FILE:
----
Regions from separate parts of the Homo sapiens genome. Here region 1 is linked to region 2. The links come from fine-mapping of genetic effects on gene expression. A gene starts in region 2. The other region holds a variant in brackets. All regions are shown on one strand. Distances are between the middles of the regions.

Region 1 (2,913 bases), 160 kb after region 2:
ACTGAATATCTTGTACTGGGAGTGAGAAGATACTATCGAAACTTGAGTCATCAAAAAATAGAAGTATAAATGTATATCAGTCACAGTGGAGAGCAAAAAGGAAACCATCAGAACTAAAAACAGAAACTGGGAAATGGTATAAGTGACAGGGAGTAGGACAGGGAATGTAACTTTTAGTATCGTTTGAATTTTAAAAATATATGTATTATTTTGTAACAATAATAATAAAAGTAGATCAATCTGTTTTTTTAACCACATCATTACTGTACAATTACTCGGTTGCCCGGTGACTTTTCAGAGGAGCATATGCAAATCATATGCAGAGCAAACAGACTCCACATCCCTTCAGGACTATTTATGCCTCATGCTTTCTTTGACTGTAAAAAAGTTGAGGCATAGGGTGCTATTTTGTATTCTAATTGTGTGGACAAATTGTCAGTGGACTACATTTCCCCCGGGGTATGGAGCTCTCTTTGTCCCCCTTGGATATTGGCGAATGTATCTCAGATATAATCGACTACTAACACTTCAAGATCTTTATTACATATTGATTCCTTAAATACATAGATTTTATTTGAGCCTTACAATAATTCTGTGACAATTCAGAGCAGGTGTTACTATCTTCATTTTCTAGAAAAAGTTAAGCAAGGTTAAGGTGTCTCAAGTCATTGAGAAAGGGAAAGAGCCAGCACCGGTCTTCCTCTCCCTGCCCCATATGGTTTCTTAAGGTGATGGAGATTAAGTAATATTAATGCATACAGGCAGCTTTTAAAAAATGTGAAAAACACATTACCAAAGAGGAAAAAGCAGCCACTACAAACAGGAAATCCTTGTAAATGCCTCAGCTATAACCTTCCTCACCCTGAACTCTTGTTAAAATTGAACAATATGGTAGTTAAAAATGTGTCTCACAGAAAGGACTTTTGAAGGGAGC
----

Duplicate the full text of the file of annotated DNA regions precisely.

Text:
Regions from separate parts of the Homo sapiens genome. Here region 1 is linked to region 2. The links come from fine-mapping of genetic effects on gene expression. A gene starts in region 2. The other region holds a variant in brackets. All regions are shown on one strand. Distances are between the middles of the regions.

Region 1 (2,913 bases), 160 kb after region 2:
ACTGAATATCTTGTACTGGGAGTGAGAAGATACTATCGAAACTTGAGTCATCAAAAAATAGAAGTATAAATGTATATCAGTCACAGTGGAGAGCAAAAAGGAAACCATCAGAACTAAAAACAGAAACTGGGAAATGGTATAAGTGACAGGGAGTAGGACAGGGAATGTAACTTTTAGTATCGTTTGAATTTTAAAAATATATGTATTATTTTGTAACAATAATAATAAAAGTAGATCAATCTGTTTTTTTAACCACATCATTACTGTACAATTACTCGGTTGCCCGGTGACTTTTCAGAGGAGCATATGCAAATCATATGCAGAGCAAACAGACTCCACATCCCTTCAGGACTATTTATGCCTCATGCTTTCTTTGACTGTAAAAAAGTTGAGGCATAGGGTGCTATTTTGTATTCTAATTGTGTGGACAAATTGTCAGTGGACTACATTTCCCCCGGGGTATGGAGCTCTCTTTGTCCCCCTTGGATATTGGCGAATGTATCTCAGATATAATCGACTACTAACACTTCAAGATCTTTATTACATATTGATTCCTTAAATACATAGATTTTATTTGAGCCTTACAATAATTCTGTGACAATTCAGAGCAGGTGTTACTATCTTCATTTTCTAGAAAAAGTTAAGCAAGGTTAAGGTGTCTCAAGTCATTGAGAAAGGGAAAGAGCCAGCACCGGTCTTCCTCTCCCTGCCCCATATGGTTTCTTAAGGTGATGGAGATTAAGTAATATTAATGCATACAGGCAGCTTTTAAAAAATGTGAAAAACACATTACCAAAGAGGAAAAAGCAGCCACTACAAACAGGAAATCCTTGTAAATGCCTCAGCTATAACCTTCCTCACCCTGAACTCTTGTTAAAATTGAACAATATGGTAGTTAAAAATGTGTCTCACAGAAAGGACTTTTGAAGGGAGC